Is Your Fleet Electrification Strategy Missing This Critical Element?
February 1, 2024

You can effectively electrify your fleet faster and at a lower cost by focusing on electrifying work functions along with miles driven

‘Fleet electrification’ is relevant across the transportation sector today, with reducing emissions and fossil fuel use both common fleet-wide goals. And while many focus on the environmental aspect, the truth is that there are sound business reasons to electrify your fleet; reduced costs and increased employee comfort and safety are two of the primary benefits.

While electric truck deployments by U.S. companies grew five times in 2023, the rollout of electric work trucks is moving slowly overall. This isn’t a huge surprise to those who have been paying attention. There are real challenges to the wholesale adoption of EVs, including concerns about vehicle range, limited availability of charging infrastructure and the need to integrate new vehicles into existing systems. COVID-related constraints, supply chain struggles and slow production schedules have also hampered the proliferation of EVs. Today, successful startups in the electric work truck space are still only filling orders in the low double digits.

As fleet managers look for viable electrification options, they understandably tend to focus on vehicles first. However, studies have shown that 53 percent of work trucks drive for less than four hours a day. The vast majority of a work truck’s life is spent lifting a bucket, digging a hole, mixing cement, or performing one of the other essential tasks that keep our world running smoothly. And just as EVs have made huge leaps in recent years, the electrified tools available for everyday tasks like lifting a bucket, digging a hole, or mixing cement have progressed tremendously.

Chart displays daily idle time by industry. Source: National Truck Equipment Association.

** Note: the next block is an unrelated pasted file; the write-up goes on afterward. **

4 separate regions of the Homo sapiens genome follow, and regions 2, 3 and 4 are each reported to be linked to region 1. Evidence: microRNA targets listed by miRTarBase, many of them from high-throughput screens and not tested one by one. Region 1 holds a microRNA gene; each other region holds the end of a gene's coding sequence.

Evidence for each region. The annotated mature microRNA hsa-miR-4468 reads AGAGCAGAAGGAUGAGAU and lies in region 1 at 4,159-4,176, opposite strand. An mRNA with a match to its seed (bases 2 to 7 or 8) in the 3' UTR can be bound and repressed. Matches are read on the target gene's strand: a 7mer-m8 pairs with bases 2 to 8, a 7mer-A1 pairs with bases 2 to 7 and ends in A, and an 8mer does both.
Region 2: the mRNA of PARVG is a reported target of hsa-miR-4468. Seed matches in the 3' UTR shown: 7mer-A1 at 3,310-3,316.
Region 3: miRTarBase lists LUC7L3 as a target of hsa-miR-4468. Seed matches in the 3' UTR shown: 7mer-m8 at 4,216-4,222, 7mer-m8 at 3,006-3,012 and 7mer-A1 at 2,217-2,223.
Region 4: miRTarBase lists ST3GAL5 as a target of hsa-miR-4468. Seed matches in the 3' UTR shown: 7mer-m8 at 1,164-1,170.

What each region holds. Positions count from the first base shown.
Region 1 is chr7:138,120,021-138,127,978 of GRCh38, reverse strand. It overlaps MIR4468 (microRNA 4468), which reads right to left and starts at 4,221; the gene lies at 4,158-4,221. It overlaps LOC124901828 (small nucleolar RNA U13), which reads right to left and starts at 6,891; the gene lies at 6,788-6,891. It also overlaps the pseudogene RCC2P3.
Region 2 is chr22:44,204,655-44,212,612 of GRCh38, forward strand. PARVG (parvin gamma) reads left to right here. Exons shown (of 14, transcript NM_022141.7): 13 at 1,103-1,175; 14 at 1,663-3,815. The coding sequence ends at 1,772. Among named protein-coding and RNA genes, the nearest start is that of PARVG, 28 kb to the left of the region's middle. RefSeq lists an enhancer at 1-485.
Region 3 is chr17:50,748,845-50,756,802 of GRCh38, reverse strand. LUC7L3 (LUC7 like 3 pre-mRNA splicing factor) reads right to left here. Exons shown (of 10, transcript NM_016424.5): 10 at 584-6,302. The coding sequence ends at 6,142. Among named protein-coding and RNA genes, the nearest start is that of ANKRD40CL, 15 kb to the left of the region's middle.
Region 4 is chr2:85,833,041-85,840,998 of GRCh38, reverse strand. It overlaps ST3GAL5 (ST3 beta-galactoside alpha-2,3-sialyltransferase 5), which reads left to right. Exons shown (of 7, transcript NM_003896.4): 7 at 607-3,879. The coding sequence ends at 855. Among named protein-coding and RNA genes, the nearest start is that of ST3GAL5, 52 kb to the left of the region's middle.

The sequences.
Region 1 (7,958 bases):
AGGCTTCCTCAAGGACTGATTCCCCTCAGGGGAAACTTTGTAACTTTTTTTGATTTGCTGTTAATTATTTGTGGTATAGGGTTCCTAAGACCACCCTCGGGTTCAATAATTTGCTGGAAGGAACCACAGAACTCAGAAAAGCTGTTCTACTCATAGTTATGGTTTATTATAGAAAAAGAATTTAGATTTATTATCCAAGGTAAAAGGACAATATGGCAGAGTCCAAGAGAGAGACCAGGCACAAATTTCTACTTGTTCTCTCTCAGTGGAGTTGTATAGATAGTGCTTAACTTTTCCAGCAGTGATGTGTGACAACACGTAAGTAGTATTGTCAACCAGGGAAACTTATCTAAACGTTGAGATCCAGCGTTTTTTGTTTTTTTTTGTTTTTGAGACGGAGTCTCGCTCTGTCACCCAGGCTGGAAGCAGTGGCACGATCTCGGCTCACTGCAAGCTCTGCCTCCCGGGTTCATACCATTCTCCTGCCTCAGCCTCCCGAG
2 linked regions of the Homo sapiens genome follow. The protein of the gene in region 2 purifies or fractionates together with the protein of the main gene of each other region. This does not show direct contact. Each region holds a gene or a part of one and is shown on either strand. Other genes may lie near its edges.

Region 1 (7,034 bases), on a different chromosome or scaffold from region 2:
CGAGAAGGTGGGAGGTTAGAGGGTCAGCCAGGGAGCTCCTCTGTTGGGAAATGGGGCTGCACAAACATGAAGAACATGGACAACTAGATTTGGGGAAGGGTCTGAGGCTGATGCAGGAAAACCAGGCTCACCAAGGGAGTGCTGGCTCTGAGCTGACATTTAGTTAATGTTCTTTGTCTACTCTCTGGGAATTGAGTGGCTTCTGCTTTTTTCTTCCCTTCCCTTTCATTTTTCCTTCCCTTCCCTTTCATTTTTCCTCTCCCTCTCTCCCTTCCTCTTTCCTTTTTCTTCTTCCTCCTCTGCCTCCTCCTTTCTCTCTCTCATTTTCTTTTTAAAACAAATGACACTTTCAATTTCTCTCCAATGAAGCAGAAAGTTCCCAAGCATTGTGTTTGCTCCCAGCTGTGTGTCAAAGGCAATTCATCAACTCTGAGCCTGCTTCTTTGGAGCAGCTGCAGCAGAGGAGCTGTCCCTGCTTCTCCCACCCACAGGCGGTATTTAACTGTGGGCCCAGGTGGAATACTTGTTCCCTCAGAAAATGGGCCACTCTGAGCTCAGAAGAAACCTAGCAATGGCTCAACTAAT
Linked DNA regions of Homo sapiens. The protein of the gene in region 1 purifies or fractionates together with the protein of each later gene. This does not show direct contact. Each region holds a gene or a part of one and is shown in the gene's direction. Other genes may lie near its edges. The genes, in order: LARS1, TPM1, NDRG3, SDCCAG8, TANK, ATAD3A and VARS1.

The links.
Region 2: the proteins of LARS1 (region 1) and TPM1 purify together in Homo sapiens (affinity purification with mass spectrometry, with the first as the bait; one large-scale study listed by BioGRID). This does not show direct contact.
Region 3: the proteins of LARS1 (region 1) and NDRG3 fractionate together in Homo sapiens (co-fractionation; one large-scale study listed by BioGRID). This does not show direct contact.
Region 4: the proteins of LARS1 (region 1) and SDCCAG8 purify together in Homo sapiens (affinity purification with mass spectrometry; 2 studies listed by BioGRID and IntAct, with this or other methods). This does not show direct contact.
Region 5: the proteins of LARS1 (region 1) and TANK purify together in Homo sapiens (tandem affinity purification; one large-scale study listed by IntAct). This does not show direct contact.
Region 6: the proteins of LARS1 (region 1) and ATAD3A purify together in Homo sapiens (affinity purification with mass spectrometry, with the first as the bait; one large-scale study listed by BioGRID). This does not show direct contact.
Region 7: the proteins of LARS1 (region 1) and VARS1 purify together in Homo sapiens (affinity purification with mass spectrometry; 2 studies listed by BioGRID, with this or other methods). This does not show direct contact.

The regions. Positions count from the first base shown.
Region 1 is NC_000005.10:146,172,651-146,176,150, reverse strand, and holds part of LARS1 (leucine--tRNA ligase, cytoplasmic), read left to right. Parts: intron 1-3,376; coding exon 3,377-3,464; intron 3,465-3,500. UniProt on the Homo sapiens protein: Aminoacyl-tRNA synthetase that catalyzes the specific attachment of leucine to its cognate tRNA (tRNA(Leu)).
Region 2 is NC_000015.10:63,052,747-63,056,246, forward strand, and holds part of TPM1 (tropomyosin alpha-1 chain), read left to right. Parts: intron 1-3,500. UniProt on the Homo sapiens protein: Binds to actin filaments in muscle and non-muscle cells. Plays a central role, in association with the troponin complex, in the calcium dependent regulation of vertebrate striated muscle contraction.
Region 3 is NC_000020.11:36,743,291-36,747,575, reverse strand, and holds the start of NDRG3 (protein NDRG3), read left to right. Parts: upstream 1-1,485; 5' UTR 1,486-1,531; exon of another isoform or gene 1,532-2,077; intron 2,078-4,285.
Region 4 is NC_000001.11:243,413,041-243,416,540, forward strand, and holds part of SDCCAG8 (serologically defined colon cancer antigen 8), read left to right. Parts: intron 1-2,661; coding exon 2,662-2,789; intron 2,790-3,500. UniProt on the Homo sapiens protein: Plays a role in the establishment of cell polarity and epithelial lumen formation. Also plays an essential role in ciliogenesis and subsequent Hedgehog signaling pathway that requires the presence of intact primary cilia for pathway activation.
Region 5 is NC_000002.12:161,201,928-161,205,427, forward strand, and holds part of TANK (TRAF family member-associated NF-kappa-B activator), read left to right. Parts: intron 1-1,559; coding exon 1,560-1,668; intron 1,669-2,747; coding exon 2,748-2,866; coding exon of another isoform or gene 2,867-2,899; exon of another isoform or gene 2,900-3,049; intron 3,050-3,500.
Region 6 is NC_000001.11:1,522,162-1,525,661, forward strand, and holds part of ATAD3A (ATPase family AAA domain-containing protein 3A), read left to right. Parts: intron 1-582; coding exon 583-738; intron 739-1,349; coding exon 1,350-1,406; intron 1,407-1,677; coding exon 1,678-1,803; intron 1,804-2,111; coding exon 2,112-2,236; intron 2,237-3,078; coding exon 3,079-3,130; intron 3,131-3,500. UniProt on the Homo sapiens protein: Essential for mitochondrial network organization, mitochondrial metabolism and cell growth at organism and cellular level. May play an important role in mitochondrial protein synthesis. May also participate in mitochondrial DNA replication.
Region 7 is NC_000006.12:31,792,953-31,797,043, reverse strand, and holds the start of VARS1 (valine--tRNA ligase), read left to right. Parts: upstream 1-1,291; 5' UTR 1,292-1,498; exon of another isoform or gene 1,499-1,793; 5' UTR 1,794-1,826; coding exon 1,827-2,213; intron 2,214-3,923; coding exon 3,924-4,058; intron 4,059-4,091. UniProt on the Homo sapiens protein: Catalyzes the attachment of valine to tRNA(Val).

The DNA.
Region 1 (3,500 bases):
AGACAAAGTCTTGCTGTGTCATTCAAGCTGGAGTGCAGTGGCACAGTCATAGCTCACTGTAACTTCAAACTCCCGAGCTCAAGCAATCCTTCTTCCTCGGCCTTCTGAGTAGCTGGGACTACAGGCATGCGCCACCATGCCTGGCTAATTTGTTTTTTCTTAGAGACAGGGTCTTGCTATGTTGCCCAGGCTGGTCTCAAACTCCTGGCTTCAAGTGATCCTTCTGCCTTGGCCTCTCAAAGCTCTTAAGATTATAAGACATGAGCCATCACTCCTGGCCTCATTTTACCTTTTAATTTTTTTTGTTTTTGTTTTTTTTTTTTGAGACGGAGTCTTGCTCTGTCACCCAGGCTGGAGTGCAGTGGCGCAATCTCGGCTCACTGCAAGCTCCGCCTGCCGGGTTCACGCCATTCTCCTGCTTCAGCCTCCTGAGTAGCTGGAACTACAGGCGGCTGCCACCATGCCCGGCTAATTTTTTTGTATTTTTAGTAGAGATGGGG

In other words, electrifying the equipment a fleet uses to perform its work can have a huge impact, even without electrifying the vehicles themselves. For utilities and other work-truck heavy fleets, that creates an opportunity. By electrifying work operations via new equipment, they can quickly and efficiently lower costs, meet emissions goals, and improve employee safety. That’s part of why approaching vehicles and equipment as distinct, but complementary elements of your fleet is essential to a well-balanced fleet electrification strategy.

Why Your Fleet Electrification Strategy Should Consider Vehicles AND Equipment

The traditional approach to fleet efficiency centers on improving fuel efficiency in the form of miles per gallon – or ‘driving efficiency.’ In other words, the best way to improve fleet efficiency is by buying more efficient vehicles. Based on this line of thinking, electric vehicles are the most efficient option and the first priority in most electrification strategies.

Utilities and other large fleets that view electrification through the lens of driving efficiency alone may miss a key opportunity to reduce their emissions. That’s because most work trucks are on the road for only a small portion of the day; their main purpose is to carry people and equipment to and from a job site. While the work is being done, they’re largely stationary.

For example, according to data from Ultimarc, the average heavy-duty bucket truck drives 9,283 miles per year (based on benchmark data from 2010-2014). That’s substantially less than other fleet vehicle categories.

Typical heavy-duty bucket trucks travel fewer miles per year compared to other vehicle categories. Source: Curve Ahead: The Future of Fleet Electrification

In other words, assets like bucket trucks are equipment first and vehicles second. In recent months, fleets have added the newly available all-electric options of work trucks, such as all-EV bucket trucks into their fleets. While these additions contribute significantly to the fleet’s electrification portfolio, there are opportunities to complement such all-electric acquisitions by considering the electrification (upfit or retrofit) of the work operations of the existing fleet.

If you’re only thinking about electrifying the entire truck, you’re missing a huge opportunity. You can complement purchases of newly available work vehicles like all-EV bucket trucks with electric upfits and retrofits of existing fleet assets. It’s a quick, easy way to increase efficiency and reduce emissions in parallel with larger acquisitions.